September 14, 2011 / 10:30 PM / 8 years ago

Honduras cuts security tax after angering businesses

TEGUCIGALPA, Sept 14 (Reuters) - The Honduran congress on Wednesday rolled back new taxes meant to boost revenue for the fight against drug traffickers and violent street gangs after business leaders complained they were crimping mining investment.

The fiscal package passed in June, and backed by President Porfirio Lobo, aimed to collect about $79 million a year for the next five years specifically to fight crime by increasing taxes on the mining, telephone and other industries.

Central America is a major transshipment point of South American cocaine smuggled north to the United States by powerful Mexican cartels. Honduras is desperate to collect more money for vehicles, communications equipment, weapons and police training to deal with the threat.

But the country’s private sector said the revenues generated would far exceed that target and that the measure was discouraging business.

A tax on mining exports in the country that produces gold, silver and some base metals, was cut from an original 5 percent down to 2 percent by lawmakers who also reversed a 3 percent tax on bank withdrawals.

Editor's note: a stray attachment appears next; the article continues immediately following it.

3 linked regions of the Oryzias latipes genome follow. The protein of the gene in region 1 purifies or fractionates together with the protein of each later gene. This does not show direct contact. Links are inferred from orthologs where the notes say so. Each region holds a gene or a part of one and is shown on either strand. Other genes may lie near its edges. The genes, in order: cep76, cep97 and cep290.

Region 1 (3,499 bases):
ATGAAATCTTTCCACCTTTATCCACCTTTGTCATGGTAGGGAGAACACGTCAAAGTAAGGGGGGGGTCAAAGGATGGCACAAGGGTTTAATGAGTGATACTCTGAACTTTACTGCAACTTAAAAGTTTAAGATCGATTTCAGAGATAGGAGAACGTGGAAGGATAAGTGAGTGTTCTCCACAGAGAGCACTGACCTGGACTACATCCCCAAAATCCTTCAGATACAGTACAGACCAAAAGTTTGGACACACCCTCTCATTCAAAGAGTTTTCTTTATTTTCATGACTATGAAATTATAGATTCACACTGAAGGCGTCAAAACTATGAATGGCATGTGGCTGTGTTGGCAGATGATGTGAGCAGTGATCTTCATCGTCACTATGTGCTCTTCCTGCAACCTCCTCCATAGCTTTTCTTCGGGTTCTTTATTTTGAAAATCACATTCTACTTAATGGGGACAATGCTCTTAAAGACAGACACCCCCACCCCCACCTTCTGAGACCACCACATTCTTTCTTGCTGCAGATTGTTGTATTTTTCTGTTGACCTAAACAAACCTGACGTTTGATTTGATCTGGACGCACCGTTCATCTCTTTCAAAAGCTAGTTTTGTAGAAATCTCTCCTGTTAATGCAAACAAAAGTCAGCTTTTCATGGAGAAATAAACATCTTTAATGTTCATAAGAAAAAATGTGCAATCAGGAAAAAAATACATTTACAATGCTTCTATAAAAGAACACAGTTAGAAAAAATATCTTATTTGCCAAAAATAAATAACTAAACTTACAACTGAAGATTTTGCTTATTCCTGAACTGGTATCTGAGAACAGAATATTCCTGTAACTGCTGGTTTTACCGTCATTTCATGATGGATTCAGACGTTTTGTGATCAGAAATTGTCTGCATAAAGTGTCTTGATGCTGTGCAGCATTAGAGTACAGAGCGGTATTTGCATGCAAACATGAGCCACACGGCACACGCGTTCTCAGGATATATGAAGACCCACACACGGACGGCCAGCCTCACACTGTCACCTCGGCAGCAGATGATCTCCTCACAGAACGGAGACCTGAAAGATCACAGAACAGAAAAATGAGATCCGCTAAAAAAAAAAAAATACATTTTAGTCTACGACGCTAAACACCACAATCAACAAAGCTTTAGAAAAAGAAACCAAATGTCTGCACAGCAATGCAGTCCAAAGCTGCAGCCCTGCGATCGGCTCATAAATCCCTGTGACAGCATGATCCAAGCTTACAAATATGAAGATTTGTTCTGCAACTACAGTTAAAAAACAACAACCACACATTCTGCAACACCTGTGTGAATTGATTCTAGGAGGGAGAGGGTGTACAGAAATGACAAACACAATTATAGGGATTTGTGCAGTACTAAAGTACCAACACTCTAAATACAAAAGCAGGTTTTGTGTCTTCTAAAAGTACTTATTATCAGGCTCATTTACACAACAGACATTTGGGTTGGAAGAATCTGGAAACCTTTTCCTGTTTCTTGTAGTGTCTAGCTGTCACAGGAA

Lawmakers did, however, keep in place a 1 percent tax on mobile telephone companies and a 0.5 percent tax on fast-food restaurant profits.

“The current changes made to the reform now put the taxes at levels where private enterprise can survive,” Gabino Carbajal a direct of the national private enterprise council, known as COHEP, told Reuters.

Mining exports Honduras $190 million last year, its fourth largest source of trade revenues.

With the original tax proposal, Honduras was responding to a call from U.S. Secretary of State Hillary Clinton during a visit to the region when she said Central American businesses and wealthy elite are not contributing enough to combat drug-related violence. [ID:nN1E75L1FW]

An army-backed crackdown in Mexico is pushing some drug operations further south into the isthmus, overwhelming the region’s small governments with weak institutions.

Drug cartels and youth street gangs have made Honduras one of the most violent countries in the world not at war, with 77.5 homicides per every 100,000 people last year, a rate 15 times that of the United States. (Reporting by Gustavo Palencia; Writing by Mica Rosenberg)

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